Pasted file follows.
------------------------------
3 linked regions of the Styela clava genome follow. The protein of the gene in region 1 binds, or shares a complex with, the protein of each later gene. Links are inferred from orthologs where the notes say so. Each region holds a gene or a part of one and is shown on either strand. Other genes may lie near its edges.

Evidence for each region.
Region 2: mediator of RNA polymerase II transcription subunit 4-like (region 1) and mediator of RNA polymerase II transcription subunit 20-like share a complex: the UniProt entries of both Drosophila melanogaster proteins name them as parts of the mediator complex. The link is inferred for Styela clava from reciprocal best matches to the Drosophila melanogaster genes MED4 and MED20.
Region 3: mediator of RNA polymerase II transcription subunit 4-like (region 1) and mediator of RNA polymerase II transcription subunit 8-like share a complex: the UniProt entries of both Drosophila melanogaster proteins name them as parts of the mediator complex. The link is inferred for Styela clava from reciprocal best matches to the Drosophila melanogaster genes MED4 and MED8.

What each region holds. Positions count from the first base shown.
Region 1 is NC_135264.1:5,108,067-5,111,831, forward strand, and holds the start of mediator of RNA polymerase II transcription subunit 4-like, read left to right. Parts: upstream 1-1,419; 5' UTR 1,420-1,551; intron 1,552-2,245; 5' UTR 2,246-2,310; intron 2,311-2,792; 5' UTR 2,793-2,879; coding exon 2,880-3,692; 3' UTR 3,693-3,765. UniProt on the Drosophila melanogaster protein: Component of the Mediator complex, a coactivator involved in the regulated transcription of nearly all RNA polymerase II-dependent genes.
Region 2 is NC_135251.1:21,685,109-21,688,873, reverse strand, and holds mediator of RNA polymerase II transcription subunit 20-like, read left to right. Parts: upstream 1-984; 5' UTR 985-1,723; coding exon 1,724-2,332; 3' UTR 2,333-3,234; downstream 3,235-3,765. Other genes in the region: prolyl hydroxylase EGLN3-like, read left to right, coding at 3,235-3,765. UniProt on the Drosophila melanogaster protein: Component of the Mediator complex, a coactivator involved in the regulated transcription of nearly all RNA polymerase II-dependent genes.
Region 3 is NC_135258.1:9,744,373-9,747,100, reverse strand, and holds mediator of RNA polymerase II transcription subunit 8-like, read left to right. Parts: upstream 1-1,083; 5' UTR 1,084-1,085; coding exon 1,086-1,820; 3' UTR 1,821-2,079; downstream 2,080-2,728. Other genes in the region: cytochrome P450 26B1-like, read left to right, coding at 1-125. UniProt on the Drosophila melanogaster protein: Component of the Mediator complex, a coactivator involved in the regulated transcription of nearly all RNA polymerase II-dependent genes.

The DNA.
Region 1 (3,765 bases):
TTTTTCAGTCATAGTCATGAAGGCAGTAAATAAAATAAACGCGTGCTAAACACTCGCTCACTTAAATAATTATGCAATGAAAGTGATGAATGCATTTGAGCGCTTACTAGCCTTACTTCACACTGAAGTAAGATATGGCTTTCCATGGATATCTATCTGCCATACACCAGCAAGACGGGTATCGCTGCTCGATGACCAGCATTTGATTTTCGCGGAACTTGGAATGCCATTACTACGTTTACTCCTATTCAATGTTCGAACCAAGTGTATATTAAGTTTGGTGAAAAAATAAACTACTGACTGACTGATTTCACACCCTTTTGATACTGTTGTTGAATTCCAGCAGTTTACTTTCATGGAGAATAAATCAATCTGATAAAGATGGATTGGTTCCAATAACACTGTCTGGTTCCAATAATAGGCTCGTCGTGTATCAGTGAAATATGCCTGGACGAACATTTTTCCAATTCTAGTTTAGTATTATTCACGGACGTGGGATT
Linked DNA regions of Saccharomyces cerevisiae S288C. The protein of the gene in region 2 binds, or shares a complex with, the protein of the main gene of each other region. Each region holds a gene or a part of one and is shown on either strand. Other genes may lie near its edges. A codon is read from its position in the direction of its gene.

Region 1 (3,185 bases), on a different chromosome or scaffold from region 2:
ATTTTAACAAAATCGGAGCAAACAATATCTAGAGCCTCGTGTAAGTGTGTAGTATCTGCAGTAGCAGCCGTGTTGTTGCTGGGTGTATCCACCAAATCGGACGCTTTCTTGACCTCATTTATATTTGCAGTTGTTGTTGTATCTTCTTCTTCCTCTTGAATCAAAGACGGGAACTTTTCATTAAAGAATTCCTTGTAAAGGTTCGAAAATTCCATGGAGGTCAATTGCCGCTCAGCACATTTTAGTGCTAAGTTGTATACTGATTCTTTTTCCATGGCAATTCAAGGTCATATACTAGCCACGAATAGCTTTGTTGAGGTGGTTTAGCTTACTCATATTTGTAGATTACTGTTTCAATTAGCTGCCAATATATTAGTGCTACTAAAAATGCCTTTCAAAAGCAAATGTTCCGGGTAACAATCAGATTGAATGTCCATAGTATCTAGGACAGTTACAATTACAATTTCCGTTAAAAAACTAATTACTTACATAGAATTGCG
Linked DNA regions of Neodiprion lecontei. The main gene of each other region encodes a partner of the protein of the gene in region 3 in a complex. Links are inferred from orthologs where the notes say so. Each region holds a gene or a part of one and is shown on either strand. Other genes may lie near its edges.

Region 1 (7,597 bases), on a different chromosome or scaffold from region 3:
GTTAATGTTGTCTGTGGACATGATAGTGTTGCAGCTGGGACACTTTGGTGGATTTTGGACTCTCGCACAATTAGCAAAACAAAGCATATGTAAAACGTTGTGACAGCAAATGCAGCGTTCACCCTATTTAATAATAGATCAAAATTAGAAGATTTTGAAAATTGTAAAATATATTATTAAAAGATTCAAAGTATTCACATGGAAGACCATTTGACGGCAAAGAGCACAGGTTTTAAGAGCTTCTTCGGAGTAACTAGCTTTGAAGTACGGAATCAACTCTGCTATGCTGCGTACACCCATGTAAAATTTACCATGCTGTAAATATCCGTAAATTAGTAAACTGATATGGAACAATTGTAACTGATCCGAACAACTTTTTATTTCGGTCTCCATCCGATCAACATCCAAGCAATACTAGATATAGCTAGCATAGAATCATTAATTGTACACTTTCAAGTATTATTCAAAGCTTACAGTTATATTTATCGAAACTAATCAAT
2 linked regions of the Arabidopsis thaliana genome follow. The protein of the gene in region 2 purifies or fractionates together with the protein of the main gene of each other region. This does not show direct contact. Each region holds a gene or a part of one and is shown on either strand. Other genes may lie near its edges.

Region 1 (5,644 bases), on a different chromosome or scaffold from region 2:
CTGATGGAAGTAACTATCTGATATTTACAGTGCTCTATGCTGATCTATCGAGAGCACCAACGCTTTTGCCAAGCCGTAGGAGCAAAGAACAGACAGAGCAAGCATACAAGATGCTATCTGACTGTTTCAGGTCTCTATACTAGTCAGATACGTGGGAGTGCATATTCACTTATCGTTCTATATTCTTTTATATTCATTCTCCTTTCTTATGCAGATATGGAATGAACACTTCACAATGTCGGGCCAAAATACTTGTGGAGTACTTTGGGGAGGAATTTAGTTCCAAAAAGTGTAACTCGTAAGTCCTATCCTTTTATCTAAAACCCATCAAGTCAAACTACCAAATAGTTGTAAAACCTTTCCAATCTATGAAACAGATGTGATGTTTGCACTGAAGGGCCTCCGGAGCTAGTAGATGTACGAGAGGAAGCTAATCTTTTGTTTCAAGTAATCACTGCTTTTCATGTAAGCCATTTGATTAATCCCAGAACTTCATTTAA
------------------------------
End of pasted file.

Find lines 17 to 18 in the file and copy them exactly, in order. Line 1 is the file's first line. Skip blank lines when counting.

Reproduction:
GTTAATGTTGTCTGTGGACATGATAGTGTTGCAGCTGGGACACTTTGGTGGATTTTGGACTCTCGCACAATTAGCAAAACAAAGCATATGTAAAACGTTGTGACAGCAAATGCAGCGTTCACCCTATTTAATAATAGATCAAAATTAGAAGATTTTGAAAATTGTAAAATATATTATTAAAAGATTCAAAGTATTCACATGGAAGACCATTTGACGGCAAAGAGCACAGGTTTTAAGAGCTTCTTCGGAGTAACTAGCTTTGAAGTACGGAATCAACTCTGCTATGCTGCGTACACCCATGTAAAATTTACCATGCTGTAAATATCCGTAAATTAGTAAACTGATATGGAACAATTGTAACTGATCCGAACAACTTTTTATTTCGGTCTCCATCCGATCAACATCCAAGCAATACTAGATATAGCTAGCATAGAATCATTAATTGTACACTTTCAAGTATTATTCAAAGCTTACAGTTATATTTATCGAAACTAATCAAT
2 linked regions of the Arabidopsis thaliana genome follow. The protein of the gene in region 2 purifies or fractionates together with the protein of the main gene of each other region. This does not show direct contact. Each region holds a gene or a part of one and is shown on either strand. Other genes may lie near its edges.